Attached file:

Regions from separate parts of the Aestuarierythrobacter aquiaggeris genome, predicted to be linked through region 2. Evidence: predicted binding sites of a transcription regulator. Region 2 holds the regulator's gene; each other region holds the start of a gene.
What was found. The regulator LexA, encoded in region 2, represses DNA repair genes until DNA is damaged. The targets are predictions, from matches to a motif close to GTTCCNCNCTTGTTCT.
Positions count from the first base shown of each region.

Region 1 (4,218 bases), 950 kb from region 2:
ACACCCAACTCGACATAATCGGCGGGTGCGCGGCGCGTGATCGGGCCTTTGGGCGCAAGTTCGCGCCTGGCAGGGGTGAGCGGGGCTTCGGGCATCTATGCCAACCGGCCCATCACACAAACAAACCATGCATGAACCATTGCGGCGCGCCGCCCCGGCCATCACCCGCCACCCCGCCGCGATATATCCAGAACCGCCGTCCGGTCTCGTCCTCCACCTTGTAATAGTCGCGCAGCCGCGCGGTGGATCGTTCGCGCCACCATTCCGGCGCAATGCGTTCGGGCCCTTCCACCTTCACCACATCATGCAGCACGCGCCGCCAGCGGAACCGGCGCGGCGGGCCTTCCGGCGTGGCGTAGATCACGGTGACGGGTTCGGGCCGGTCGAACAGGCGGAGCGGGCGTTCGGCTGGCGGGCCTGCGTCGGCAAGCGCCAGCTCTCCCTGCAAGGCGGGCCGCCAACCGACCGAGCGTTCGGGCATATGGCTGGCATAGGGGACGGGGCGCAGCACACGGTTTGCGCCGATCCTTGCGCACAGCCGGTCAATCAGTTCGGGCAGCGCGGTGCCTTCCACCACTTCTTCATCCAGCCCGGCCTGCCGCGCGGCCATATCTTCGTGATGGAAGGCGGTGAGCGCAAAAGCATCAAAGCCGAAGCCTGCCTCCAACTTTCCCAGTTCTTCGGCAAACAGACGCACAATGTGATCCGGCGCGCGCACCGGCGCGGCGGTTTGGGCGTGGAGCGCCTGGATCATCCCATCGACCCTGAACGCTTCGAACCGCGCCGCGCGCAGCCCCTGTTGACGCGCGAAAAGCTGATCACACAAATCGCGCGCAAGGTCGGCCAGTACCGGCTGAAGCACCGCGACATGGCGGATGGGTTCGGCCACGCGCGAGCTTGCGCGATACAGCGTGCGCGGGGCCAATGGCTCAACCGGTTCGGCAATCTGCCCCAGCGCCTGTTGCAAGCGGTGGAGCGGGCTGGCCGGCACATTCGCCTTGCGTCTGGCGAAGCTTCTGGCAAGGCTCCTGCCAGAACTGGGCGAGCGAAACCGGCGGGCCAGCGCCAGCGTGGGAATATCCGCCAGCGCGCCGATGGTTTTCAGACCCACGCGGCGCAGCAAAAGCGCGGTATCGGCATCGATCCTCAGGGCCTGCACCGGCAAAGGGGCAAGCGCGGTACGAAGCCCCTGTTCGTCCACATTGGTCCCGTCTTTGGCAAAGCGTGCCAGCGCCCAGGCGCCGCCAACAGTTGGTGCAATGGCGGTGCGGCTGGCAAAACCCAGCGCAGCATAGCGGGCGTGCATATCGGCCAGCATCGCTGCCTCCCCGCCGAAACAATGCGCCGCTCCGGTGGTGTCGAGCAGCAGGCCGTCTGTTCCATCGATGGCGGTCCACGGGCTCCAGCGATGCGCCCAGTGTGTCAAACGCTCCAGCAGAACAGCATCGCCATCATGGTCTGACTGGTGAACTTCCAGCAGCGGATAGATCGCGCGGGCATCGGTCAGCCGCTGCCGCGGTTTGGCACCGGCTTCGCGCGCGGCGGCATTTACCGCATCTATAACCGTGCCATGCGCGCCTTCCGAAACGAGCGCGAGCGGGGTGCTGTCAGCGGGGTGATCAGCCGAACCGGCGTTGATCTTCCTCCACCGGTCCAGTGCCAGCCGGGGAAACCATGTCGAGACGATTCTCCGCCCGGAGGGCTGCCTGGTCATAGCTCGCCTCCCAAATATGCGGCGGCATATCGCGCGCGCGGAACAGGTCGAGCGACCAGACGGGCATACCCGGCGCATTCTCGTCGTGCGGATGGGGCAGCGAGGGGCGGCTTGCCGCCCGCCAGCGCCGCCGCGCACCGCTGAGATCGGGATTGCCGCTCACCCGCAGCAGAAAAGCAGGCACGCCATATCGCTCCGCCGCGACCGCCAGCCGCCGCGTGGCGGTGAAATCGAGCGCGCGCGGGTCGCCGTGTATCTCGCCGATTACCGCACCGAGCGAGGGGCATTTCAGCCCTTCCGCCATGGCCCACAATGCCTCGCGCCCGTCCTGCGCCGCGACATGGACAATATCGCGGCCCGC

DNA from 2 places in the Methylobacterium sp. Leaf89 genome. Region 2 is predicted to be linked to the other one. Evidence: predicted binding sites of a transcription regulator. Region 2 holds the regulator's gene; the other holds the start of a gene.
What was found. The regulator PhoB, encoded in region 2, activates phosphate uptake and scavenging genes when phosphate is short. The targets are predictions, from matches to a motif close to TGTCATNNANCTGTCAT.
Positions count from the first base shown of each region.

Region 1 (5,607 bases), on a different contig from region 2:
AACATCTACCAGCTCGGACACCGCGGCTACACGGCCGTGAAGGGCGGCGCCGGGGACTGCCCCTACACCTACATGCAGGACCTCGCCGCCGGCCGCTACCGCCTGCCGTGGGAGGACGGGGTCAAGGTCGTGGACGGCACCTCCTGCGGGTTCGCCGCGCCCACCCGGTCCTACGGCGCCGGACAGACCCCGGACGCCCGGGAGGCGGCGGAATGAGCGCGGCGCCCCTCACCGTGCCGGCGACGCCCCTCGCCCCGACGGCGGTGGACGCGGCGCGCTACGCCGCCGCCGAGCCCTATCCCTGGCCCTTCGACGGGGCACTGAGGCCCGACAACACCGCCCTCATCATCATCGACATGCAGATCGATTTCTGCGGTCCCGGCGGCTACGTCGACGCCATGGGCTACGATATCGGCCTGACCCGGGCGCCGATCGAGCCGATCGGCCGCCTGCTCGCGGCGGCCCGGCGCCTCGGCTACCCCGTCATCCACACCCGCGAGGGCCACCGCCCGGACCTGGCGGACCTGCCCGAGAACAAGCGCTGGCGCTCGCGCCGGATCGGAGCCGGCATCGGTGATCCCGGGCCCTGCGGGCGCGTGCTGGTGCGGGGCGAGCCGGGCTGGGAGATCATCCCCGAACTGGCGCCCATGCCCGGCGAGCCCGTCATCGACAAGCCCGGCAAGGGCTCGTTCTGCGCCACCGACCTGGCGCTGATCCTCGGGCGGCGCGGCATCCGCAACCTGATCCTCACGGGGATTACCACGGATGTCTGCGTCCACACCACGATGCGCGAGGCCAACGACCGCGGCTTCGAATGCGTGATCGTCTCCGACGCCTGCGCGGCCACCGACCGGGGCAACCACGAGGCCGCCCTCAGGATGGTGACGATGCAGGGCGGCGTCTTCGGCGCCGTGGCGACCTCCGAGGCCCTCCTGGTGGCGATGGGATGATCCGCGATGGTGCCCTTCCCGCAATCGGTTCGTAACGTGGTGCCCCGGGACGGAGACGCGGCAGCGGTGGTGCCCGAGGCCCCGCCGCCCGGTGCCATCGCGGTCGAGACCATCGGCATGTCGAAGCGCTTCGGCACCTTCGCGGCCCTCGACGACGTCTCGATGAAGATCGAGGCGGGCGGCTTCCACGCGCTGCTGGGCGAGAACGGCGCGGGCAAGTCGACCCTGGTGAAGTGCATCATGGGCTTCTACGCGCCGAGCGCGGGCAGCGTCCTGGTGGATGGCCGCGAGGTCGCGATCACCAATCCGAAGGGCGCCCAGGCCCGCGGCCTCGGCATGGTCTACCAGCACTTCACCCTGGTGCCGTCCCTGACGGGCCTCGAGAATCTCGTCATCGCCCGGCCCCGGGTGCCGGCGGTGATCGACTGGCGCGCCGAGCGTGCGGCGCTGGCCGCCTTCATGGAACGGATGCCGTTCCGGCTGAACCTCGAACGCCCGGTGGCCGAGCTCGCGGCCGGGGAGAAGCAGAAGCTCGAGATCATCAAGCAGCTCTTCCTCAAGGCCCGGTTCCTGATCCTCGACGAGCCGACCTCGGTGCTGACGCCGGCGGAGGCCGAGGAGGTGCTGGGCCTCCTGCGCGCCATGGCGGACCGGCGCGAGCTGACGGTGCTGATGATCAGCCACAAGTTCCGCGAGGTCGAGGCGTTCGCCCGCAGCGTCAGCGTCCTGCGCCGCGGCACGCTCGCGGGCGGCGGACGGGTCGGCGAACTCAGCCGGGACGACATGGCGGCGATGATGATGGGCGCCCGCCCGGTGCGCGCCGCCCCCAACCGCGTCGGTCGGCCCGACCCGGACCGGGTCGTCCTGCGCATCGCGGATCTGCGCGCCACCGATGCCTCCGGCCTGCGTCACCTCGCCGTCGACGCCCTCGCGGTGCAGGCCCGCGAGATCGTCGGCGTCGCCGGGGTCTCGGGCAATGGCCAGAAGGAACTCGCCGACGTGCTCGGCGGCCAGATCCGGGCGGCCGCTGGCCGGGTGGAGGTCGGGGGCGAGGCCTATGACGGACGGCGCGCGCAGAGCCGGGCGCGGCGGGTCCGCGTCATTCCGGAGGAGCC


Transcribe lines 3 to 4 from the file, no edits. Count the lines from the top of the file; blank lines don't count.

Positions count from the first base shown of each region.

Region 1 (4,218 bases), 950 kb from region 2: